Meredith Render (U. of Alabama School of Law) has posted Religious Practice and Sex Discrimination: An Uneasy Case for Toleration. The abstract follows.

This essay considers two questions: (1) whether there are moral or instrument reasons to tolerate religious practices that contravene our fundamental public values; and (2) in instances in which there is no moral or instrumental reason to tolerate a practice that contravenes public values, whether it is appropriate to condition the availability of tax exempt status on religious institutions’ fidelity to public values.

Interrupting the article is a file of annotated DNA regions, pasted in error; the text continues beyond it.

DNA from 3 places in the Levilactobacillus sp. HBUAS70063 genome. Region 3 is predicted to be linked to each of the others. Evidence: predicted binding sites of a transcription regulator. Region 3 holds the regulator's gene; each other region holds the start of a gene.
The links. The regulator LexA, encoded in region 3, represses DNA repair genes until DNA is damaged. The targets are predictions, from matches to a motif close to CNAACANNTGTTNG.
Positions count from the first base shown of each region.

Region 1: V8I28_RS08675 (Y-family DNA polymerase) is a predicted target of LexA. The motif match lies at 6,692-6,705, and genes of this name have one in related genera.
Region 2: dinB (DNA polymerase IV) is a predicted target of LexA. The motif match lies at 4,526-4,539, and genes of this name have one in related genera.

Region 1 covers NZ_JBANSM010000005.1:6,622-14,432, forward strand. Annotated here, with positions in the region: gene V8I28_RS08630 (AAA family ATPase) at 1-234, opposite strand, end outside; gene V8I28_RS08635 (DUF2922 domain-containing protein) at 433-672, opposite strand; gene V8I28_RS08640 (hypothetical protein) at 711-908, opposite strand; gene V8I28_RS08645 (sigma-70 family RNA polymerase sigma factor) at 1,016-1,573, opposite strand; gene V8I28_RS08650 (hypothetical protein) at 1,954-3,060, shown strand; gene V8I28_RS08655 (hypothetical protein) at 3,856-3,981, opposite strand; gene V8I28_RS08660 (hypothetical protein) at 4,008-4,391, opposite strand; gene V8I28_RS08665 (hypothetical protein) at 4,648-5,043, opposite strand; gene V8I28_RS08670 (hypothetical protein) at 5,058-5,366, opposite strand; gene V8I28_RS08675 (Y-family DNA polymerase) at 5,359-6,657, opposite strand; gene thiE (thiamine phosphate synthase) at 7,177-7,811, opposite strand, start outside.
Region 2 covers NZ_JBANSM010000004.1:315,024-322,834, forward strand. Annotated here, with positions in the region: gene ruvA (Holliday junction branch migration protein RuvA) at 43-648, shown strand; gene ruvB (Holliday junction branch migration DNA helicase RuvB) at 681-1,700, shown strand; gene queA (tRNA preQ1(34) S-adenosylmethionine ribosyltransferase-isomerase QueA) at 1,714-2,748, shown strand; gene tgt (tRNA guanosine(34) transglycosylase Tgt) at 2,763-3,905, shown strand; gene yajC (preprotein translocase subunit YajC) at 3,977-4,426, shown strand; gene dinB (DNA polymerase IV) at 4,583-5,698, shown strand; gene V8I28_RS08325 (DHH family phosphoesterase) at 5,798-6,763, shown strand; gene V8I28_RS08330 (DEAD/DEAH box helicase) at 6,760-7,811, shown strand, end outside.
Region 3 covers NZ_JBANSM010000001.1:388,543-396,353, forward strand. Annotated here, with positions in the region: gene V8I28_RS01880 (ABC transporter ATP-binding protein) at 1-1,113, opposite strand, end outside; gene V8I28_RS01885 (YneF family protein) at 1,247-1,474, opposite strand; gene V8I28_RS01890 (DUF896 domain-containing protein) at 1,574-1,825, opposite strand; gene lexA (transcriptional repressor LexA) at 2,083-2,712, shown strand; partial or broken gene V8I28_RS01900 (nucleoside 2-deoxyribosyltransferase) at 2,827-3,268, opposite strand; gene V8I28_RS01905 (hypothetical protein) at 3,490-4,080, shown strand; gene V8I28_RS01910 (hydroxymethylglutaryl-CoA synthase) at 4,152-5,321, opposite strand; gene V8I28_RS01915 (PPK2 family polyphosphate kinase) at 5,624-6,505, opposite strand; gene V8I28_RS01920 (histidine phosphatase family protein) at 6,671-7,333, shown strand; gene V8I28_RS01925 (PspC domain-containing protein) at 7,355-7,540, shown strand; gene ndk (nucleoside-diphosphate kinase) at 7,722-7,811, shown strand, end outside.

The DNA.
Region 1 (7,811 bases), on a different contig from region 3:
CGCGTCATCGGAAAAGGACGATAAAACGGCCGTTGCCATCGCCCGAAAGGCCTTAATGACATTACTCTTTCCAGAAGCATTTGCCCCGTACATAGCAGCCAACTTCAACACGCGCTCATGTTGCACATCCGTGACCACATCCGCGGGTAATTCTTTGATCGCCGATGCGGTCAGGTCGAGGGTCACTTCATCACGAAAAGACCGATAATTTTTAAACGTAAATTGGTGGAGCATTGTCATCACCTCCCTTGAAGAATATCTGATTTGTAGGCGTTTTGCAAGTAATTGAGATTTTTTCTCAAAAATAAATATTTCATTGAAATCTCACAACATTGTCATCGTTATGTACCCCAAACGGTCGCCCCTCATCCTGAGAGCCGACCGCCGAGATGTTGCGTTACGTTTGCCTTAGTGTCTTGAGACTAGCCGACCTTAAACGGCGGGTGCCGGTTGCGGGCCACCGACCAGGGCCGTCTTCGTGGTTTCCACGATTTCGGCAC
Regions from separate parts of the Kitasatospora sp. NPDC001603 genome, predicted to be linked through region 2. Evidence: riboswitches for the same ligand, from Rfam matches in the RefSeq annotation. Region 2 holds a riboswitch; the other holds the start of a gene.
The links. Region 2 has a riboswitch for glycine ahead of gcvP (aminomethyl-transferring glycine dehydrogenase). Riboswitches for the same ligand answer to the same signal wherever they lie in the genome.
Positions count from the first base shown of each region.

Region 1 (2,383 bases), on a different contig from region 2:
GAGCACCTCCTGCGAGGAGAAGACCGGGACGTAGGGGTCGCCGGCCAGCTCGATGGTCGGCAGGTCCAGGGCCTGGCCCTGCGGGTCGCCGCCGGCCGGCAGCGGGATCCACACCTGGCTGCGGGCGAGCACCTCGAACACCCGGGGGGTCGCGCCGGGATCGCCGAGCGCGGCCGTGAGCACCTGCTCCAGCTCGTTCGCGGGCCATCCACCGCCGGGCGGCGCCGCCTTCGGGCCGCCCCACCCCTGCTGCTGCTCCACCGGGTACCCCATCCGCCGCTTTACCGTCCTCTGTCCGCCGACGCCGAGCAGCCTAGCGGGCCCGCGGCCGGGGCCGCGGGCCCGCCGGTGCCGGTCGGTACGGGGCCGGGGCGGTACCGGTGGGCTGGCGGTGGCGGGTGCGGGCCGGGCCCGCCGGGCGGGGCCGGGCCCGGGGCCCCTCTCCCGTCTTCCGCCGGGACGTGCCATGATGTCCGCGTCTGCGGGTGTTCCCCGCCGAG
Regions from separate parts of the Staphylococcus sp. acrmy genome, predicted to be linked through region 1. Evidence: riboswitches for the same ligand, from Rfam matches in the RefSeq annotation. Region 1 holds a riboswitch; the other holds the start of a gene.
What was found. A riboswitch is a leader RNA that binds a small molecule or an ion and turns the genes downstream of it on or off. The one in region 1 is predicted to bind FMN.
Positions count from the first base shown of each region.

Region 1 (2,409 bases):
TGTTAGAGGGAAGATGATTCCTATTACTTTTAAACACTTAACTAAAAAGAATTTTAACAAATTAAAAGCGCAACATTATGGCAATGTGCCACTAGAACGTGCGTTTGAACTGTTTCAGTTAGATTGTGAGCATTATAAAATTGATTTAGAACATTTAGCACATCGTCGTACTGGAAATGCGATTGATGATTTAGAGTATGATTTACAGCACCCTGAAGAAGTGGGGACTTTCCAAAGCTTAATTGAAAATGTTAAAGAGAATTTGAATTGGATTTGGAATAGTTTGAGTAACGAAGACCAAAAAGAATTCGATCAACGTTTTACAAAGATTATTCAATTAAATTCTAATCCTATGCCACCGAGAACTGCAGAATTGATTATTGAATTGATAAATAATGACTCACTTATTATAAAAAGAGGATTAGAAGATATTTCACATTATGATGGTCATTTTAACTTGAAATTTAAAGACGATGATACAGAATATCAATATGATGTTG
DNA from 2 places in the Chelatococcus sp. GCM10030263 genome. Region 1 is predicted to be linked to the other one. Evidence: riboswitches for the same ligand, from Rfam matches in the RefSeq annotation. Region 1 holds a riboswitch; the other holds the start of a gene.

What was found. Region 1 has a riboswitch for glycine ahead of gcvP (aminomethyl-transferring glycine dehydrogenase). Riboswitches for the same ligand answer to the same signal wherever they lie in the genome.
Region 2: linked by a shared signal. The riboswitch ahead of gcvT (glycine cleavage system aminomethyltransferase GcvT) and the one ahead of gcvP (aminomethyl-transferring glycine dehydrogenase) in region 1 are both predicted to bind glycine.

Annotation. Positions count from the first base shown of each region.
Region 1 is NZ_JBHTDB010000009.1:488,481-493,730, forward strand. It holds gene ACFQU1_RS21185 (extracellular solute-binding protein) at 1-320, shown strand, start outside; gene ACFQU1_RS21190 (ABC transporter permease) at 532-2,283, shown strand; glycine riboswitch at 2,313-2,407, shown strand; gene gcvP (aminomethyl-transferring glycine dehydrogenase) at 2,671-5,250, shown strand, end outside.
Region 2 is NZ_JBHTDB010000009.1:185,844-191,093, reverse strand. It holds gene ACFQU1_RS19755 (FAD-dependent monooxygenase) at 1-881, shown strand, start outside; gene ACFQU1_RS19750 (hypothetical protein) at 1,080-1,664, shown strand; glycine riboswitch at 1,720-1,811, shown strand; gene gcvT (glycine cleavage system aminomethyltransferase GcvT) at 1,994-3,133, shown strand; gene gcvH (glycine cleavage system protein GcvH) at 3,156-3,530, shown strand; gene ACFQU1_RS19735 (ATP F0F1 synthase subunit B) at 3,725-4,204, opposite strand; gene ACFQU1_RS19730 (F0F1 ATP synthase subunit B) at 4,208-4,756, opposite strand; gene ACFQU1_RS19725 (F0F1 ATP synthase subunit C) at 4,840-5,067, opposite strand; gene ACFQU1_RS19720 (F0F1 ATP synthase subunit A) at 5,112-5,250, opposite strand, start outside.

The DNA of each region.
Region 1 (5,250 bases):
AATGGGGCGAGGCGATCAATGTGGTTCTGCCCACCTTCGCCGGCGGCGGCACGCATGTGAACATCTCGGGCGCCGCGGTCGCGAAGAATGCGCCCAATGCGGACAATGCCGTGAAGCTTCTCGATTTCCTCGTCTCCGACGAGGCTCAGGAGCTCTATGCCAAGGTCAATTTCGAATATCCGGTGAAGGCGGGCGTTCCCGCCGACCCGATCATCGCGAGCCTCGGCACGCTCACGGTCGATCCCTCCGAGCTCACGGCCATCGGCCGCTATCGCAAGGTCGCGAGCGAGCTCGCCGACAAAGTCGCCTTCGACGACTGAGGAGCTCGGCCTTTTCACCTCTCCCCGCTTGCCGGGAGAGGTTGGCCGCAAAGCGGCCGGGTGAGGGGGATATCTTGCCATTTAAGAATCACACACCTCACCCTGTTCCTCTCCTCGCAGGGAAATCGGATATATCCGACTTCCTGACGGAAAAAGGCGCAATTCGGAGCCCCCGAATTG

The essay offers a response and supplement to the insights contained in Caroline Mala Corbin’s interesting essay, “Expanding the Bob Jones Compromise” in which Corbin thoughtfully argues that we should withdraw tax exempt status from religious institutions that discriminate on the basis of sex. Corbin observes that tax exempt status is already conditioned on nondiscrimination with respect to race, and she offers the insight that there is no principled reason to treat sex and race discrimination differently in the this context. While this essay accepts the latter insight, I argue that there may be instrumental reasons why we would be concerned about the government determining which religious practices contravene our nondiscrimination norms and which do not. I further raise concerns about the mechanism Corbin selects (conditional tax exempt status) in light of Hosanna-Tabor, the Supreme Court’s latest articulation of the degree of protection offered by the Religious Clauses to religious practices that implicate the selection of ministers.

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